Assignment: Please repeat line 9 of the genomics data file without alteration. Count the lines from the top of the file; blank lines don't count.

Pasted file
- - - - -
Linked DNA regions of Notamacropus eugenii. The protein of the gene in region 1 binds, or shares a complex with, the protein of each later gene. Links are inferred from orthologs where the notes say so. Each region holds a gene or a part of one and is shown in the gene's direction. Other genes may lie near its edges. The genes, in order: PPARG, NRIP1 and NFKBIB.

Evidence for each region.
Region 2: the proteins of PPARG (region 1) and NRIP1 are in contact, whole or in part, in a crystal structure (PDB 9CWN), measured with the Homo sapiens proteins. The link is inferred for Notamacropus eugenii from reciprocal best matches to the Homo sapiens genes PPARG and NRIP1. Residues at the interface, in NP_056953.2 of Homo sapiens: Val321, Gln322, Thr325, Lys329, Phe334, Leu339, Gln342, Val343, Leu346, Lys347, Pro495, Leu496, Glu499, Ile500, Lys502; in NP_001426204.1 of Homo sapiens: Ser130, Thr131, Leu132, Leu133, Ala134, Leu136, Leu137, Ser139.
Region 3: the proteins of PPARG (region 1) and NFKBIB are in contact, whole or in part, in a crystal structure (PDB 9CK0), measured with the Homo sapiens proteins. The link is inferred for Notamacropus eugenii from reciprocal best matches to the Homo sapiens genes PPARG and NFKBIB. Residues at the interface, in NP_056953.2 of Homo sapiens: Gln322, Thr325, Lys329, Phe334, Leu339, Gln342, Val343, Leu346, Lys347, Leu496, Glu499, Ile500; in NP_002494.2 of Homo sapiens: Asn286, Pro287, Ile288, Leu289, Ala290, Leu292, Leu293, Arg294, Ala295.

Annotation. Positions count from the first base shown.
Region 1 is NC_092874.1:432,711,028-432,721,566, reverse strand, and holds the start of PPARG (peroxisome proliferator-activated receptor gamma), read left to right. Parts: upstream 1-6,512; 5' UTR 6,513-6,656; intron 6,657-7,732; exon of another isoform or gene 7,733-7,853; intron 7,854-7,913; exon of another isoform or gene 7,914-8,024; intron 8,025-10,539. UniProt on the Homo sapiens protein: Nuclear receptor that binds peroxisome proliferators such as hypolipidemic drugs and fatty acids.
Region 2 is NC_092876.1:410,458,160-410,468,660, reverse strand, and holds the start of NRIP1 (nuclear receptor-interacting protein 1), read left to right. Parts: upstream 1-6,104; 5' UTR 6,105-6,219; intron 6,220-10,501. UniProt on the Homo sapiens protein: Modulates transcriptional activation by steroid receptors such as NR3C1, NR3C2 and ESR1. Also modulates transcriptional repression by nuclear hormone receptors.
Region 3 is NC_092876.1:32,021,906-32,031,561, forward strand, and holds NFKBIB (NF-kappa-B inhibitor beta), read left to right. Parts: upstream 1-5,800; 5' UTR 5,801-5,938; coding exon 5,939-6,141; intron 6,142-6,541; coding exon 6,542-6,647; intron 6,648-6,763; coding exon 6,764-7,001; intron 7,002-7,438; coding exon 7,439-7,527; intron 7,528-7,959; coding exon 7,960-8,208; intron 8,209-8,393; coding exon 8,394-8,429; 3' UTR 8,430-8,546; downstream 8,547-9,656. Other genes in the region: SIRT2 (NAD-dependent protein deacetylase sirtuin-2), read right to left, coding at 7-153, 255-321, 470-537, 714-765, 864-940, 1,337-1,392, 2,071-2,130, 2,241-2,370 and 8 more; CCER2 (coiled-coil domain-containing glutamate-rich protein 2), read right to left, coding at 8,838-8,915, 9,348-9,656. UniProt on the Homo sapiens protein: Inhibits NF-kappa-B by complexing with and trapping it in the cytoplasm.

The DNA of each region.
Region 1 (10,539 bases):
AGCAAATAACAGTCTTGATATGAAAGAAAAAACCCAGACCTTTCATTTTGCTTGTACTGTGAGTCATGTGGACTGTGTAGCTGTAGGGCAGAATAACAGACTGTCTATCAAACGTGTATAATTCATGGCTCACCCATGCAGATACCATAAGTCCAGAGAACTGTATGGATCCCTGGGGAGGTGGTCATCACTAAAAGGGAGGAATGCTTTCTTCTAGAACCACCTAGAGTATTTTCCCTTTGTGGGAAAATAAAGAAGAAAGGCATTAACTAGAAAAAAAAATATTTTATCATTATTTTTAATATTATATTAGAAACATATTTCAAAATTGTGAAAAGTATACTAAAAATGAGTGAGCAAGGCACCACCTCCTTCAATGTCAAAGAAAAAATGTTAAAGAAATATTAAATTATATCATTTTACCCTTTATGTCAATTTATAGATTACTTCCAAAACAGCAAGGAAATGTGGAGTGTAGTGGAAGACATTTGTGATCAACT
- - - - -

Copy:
The DNA of each region.